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RE: Vortex gap loss measurements


Just a quick note. Tektronix has a utility on their
website for converting the data files to tif files I
believe. But it is free of charge. I used a similar
utility on a job I was working on.

Plasma too is a funny thing. It violates standard
'laws'  and I suspect with the burst of current across
the gap that an intense plasma is being generated
which doesn't behave like a true linear resistor(which
is what you already concluded). Somehow it ought to be
possible to create a mathematical model of the arc
resistance as a function of time which will predict
behavior under specific conditions. The arc resistance
would also be based on the change in current versus
(t) too as you pointed out. I think you are right
about the neon tubes but sign manufacturers typically
rate the required transformer current by job size
(primarily tube length). Nonetheless, once ignited gas
plasma resistance is far less than in STP state(as you
know). I worked with semiconductor etching RF
generators for years and know from experience that
constant ignition of the inert gas requires much less
power usage than stopping and starting. Incidently
these plasma chambers had a capacitive impedance and
we designed automated impedance matching networks to
minimize reflected power from the generator since the
gas impedance fluctuated with the addition of sio2
molecules being burned off silicon wafers (The
capacitance actually changed dynamically and needed
constant monitoring for max power transfer).

--- Tesla list <tesla-at-pupman-dot-com> wrote:
> Original poster: "Lau, Gary" <Gary.Lau-at-compaq-dot-com> 
> Hi Dan:
> Comments interspersed:
> >Original poster: "Daniel Boughton"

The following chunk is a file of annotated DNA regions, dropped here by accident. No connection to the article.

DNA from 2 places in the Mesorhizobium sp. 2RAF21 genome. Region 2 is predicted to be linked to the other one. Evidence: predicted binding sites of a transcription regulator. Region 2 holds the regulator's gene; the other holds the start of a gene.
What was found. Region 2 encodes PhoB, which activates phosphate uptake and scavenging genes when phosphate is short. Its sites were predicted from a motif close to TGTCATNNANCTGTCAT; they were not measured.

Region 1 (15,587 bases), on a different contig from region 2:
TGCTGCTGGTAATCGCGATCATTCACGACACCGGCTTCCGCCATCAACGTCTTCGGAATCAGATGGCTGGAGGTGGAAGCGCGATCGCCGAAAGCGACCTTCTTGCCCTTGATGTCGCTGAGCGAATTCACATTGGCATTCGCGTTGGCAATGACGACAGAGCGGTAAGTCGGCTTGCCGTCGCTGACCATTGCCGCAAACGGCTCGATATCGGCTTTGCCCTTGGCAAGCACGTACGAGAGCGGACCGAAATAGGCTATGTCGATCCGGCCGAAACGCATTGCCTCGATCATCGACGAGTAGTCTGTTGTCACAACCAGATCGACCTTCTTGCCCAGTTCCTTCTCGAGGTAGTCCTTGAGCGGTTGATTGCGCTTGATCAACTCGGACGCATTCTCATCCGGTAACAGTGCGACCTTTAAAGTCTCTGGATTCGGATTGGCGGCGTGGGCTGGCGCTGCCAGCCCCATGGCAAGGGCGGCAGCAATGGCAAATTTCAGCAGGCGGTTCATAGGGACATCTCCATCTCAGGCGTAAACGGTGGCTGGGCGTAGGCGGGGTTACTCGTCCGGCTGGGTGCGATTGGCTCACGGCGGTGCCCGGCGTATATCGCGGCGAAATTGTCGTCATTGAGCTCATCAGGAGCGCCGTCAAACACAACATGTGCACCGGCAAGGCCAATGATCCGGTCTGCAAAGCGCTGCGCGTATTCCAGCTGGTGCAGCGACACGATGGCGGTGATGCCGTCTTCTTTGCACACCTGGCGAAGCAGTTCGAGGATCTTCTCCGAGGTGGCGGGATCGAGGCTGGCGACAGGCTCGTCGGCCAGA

> <daniel_boughton-at-yahoo-dot-com> 
> >
> >Gary:
> >
> >This is a very interesting experiment. First, when
> you
> >measured the slope during the ring down, did you
> see
> >the same size decrement of each succesive
> oscillation?
> >Is this what you mean by linear as oppossed to
> >logarithmic? 
> Yes, the envelope of the ringdown is precisely
> triangular.  You can line up
> a straight edge on the ramp and it follows the
> envelope exactly, right down
> to zero.
> >Traditional wisdom purports that the
> >decay is according to V(t)=V(i)e^-rt where V(i) is
> the
> >forced initial potential on the capacitor. Your
> >results are very interesting however in that it
> flies
> >in the face of convention. The derived equation
> must
> >be something like V(t)= V(i)*-krt. 
> I think the thing wrong with the traditional
> equation is that it assumes a
> constant arc resistance.  I'm guessing that the arc
> resistance is a function
> of arc current, and not a constant.
> >I wonder if without
> >the secondary it is linear due to resistive losses
> >only. Without the secondary the additional
> absorption
> >of energy via the secondary mutual inductance is
> >missing which accounts for the linear decay? 
> I think all of the losses have to be resistive, it's
> just a question of
> whether it's a constant resistance.
> >Also what
> >I found interseting was that with the gap distance
> the
> >slope remained constant. I would have expected
> greater
> >gap resistance at further distances but it seems
> that
> >the plasma provides a constant resistance no matter
> >how wide the spark gap is set (within reason of
> >course-I 'm sure at a foot the resistance would be
> >substantial as compared to 300 mil).
> Yes indeed!  I also expected the losses to be
> proportional to arc length.
> But with a wider gap, the breakdown voltage is